Now, the story is that the single currency has been scheduled for 2020
. But there is skepticism about the prospects of this coming to pass, especially at a time when economic blocks like the European Union are struggling
The decision to create a single monetary zone
for West Africa was reached by the heads of state of 15 member countries
at a summit of the Economic Community of West African States
(ECOWAS), the region's economic commission, in Lome, Togo in 1999.
At the time, a currency union of francophone West African states
already existed to facilitate economic integration among countries which use the CFA Franc (courtesy of the Communauté Financière Africaine, or the African Financial Community
) as their currency.
To speed up the macroeconomic convergence necessary for a single currency across the entire sub-region, six anglophone heads of state met in Accra, Ghana in 2000 and agreed to create a second monetary zone for the anglophone countries
, with the ultimate aim of merging with the francophone countries. The aim was to create a single and harmonized monetary union
for all of West Africa by 2004.
The implementation of that common currency for West Africa's anglophone countries was postponed four times
before finally being jettisoned, dimming the hopes of a single currency for the sub-region.
The convergence criteria
the ECOWAS set for its member countries seem to be the bane of the single currency project. While the criteria are essential, they are also very high bars to scale for the countries concerned.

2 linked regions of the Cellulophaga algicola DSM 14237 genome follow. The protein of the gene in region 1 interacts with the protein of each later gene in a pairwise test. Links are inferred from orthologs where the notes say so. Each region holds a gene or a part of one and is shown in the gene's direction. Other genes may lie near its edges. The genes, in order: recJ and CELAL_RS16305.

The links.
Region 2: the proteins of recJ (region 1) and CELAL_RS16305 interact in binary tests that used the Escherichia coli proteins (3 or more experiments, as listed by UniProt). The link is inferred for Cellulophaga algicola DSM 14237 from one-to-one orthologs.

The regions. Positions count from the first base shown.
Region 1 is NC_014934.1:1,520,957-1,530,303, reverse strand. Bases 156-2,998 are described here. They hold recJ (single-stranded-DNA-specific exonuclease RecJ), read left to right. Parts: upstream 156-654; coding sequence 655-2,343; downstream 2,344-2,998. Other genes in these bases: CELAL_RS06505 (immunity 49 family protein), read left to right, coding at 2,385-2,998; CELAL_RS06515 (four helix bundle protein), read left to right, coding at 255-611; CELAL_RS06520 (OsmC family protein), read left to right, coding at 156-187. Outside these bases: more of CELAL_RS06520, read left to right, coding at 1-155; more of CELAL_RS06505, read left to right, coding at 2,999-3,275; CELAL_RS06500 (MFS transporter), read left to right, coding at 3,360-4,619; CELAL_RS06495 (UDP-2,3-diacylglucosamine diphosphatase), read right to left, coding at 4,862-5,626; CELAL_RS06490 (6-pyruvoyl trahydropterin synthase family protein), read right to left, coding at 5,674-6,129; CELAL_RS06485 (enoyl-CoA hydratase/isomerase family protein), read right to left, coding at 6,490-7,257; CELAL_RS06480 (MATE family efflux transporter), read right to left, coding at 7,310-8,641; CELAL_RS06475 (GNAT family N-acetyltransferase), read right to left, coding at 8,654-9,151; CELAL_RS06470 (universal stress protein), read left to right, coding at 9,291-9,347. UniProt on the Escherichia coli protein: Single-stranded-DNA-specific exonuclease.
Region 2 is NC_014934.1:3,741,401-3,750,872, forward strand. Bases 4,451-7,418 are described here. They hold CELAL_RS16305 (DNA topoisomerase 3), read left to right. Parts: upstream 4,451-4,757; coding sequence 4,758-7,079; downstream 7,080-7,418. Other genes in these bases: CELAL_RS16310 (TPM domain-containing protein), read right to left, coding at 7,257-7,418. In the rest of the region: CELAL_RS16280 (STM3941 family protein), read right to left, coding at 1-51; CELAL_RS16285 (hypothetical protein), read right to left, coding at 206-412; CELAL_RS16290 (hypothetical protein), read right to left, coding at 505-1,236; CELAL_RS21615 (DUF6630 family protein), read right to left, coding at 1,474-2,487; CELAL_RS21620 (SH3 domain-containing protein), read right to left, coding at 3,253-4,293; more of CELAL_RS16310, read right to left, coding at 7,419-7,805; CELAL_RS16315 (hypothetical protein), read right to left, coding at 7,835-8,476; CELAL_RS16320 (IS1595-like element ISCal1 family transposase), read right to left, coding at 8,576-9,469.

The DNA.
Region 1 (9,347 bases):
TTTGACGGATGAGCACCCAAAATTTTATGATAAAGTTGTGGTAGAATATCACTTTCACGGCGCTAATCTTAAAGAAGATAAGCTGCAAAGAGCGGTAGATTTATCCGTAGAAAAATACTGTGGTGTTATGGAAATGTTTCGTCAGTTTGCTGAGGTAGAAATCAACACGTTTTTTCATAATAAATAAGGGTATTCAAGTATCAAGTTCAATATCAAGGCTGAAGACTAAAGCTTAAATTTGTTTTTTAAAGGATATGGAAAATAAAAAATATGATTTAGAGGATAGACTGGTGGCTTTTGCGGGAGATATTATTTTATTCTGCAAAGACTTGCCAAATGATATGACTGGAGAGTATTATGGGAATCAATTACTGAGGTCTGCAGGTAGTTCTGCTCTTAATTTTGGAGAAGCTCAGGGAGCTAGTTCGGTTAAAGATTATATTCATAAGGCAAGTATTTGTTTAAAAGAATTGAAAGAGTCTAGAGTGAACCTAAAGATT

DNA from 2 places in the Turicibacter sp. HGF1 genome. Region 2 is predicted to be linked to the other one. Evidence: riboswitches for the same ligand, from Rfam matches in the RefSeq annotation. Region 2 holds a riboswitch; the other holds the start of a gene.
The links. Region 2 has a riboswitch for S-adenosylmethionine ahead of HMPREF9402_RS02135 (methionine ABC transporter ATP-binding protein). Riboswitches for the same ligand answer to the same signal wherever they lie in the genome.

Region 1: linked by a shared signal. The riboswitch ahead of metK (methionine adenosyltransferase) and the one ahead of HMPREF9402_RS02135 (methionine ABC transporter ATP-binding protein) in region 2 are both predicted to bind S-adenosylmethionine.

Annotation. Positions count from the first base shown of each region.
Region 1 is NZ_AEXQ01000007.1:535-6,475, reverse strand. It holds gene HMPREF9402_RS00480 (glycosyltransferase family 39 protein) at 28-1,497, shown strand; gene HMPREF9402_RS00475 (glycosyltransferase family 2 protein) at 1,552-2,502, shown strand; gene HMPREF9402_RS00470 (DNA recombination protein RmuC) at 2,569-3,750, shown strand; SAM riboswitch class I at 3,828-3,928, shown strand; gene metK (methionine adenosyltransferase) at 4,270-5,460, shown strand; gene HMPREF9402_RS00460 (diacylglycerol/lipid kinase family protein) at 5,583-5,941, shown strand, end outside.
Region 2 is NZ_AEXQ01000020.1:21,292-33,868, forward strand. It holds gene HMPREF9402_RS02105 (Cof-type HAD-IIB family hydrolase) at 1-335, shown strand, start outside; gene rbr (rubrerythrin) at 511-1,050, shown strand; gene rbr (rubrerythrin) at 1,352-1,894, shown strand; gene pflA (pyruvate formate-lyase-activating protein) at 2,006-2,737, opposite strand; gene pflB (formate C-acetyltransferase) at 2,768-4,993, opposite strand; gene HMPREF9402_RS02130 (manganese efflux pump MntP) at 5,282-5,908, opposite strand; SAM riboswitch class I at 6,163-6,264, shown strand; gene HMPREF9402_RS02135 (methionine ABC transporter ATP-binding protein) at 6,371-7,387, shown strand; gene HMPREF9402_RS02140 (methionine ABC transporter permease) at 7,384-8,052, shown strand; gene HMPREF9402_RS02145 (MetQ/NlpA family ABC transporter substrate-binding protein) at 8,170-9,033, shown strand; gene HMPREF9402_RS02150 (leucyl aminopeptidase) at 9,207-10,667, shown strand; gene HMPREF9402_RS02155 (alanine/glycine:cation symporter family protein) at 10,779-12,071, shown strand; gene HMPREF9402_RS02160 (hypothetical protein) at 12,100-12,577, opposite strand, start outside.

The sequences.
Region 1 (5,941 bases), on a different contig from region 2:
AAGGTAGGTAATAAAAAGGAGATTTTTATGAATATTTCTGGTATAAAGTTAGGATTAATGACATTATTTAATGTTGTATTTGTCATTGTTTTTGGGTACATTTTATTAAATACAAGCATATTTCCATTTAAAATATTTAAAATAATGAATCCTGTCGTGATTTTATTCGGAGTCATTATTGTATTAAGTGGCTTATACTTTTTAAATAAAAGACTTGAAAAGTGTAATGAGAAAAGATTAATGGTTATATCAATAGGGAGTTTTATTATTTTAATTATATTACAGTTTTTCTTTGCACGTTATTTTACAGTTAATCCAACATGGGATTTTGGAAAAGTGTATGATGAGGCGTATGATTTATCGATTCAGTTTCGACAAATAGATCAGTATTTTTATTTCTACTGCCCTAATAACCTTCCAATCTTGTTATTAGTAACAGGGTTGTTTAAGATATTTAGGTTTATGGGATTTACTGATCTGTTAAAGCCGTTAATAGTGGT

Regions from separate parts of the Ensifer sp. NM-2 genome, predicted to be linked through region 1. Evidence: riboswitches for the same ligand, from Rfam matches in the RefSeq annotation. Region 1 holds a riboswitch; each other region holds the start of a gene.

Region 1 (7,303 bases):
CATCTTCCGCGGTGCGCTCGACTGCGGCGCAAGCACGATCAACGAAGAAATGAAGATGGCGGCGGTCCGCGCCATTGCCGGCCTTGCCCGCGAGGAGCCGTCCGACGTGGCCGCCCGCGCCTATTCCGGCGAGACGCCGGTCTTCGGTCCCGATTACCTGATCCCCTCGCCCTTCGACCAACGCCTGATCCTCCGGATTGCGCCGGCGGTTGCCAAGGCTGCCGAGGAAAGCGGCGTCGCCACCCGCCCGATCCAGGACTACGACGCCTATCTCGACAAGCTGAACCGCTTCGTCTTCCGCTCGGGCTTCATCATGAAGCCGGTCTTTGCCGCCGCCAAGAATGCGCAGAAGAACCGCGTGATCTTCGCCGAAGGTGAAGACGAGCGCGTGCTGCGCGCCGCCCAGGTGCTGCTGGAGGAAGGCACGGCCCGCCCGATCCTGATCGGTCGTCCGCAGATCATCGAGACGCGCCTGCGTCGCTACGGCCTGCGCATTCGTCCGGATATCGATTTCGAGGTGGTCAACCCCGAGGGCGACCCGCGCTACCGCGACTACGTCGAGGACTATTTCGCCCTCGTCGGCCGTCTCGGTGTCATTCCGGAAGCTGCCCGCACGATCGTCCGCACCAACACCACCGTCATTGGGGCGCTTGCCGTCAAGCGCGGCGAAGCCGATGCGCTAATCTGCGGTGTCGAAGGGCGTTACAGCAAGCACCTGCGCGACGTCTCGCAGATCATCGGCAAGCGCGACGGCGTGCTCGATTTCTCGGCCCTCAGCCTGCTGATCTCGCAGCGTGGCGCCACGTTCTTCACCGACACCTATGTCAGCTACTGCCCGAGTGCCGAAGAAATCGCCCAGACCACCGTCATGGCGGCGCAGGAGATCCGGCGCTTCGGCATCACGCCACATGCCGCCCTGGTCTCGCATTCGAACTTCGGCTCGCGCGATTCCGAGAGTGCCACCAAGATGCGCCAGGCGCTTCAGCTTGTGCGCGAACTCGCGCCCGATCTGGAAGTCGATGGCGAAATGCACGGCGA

The hurdles to overcome
To implement the single currency, the regional economic body set some conditions.
First, it requires all countries to achieve a single digit inflation of 5% or less, which is a difficult task. In Ghana, data shows
that the average yearly inflation between 2000 and 2016 was 16.92%, which is far from a single digit. Nigeria, the largest economy in the region, recorded an average inflation of 11.92%
between 2003 and 2016, a rate which far exceeds 5%.
Moreover, West African countries are net importers, even of food. Nigeria, for instance, spends
USD$6.5 billion annually on food imports. This sad situation compounds the inflation problem, which is made even worse by the region's unfavorable exchange rates
Second, the regional economic body requires all member countries to achieve budget deficit to GDP ratios of 4% or lower before the single currency is launched. In other words, budget shortfalls should be 4% or less of the total market value of all goods and services produced in the respective member countries. It will take a miracle for this to happen by 2020, three years from now.
How can Ghana, whose total debt to GDP stood at 73.3%
in 2016, be expected to attain this ratio? How about Gambia whose public debt stood at 108%
of GDP in 2015? Even Nigeria, which has one of the lowest debt to GDP ratio in West Africa, is far from the milestone. Essentially, budget deficits have soared and governments will continue to borrow to finance public expenditure.
If the convergence criteria are not revised to reflect the real macroeconomic situation in the sub-region, the single currency dream will remain work-in-progress for the unforeseeable future. This is because economic growth in the sub-region is slow, poverty is rife and the fundamentals for integration are far from realization.
Is a single currency even necessary?
A single currency could help address West Africa's monetary problems,